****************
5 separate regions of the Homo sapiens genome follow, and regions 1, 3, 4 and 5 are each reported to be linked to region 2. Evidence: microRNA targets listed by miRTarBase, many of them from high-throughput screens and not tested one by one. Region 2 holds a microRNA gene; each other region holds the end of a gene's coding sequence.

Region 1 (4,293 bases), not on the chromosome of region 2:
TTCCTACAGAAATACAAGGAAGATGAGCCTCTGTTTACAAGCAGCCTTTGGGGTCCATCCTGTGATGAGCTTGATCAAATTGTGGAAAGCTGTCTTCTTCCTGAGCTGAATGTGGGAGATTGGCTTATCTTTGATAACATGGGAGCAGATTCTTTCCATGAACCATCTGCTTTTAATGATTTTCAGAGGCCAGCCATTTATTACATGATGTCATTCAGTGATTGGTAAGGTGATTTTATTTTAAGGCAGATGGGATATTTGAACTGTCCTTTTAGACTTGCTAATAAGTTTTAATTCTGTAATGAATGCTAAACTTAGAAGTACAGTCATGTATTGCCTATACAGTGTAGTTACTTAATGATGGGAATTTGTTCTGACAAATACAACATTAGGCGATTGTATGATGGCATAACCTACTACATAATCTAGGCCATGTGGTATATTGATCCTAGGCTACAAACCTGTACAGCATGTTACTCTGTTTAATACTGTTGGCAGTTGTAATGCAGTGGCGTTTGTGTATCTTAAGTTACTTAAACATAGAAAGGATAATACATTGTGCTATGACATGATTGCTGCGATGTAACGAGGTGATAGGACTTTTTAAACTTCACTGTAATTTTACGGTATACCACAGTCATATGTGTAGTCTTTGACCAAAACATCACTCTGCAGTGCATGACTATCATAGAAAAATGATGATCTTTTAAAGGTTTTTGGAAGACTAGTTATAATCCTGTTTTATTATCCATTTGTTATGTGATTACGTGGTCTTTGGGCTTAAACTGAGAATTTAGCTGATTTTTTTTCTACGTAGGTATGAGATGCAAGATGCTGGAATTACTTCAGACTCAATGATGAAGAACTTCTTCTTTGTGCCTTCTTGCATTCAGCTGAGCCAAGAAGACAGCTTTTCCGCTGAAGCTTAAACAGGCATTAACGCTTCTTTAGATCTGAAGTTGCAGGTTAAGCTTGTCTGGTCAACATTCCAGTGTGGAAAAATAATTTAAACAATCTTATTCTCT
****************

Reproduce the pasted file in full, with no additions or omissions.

5 separate regions of the Homo sapiens genome follow, and regions 1, 3, 4 and 5 are each reported to be linked to region 2. Evidence: microRNA targets listed by miRTarBase, many of them from high-throughput screens and not tested one by one. Region 2 holds a microRNA gene; each other region holds the end of a gene's coding sequence.

Region 1 (4,293 bases), not on the chromosome of region 2:
TTCCTACAGAAATACAAGGAAGATGAGCCTCTGTTTACAAGCAGCCTTTGGGGTCCATCCTGTGATGAGCTTGATCAAATTGTGGAAAGCTGTCTTCTTCCTGAGCTGAATGTGGGAGATTGGCTTATCTTTGATAACATGGGAGCAGATTCTTTCCATGAACCATCTGCTTTTAATGATTTTCAGAGGCCAGCCATTTATTACATGATGTCATTCAGTGATTGGTAAGGTGATTTTATTTTAAGGCAGATGGGATATTTGAACTGTCCTTTTAGACTTGCTAATAAGTTTTAATTCTGTAATGAATGCTAAACTTAGAAGTACAGTCATGTATTGCCTATACAGTGTAGTTACTTAATGATGGGAATTTGTTCTGACAAATACAACATTAGGCGATTGTATGATGGCATAACCTACTACATAATCTAGGCCATGTGGTATATTGATCCTAGGCTACAAACCTGTACAGCATGTTACTCTGTTTAATACTGTTGGCAGTTGTAATGCAGTGGCGTTTGTGTATCTTAAGTTACTTAAACATAGAAAGGATAATACATTGTGCTATGACATGATTGCTGCGATGTAACGAGGTGATAGGACTTTTTAAACTTCACTGTAATTTTACGGTATACCACAGTCATATGTGTAGTCTTTGACCAAAACATCACTCTGCAGTGCATGACTATCATAGAAAAATGATGATCTTTTAAAGGTTTTTGGAAGACTAGTTATAATCCTGTTTTATTATCCATTTGTTATGTGATTACGTGGTCTTTGGGCTTAAACTGAGAATTTAGCTGATTTTTTTTCTACGTAGGTATGAGATGCAAGATGCTGGAATTACTTCAGACTCAATGATGAAGAACTTCTTCTTTGTGCCTTCTTGCATTCAGCTGAGCCAAGAAGACAGCTTTTCCGCTGAAGCTTAAACAGGCATTAACGCTTCTTTAGATCTGAAGTTGCAGGTTAAGCTTGTCTGGTCAACATTCCAGTGTGGAAAAATAATTTAAACAATCTTATTCTCT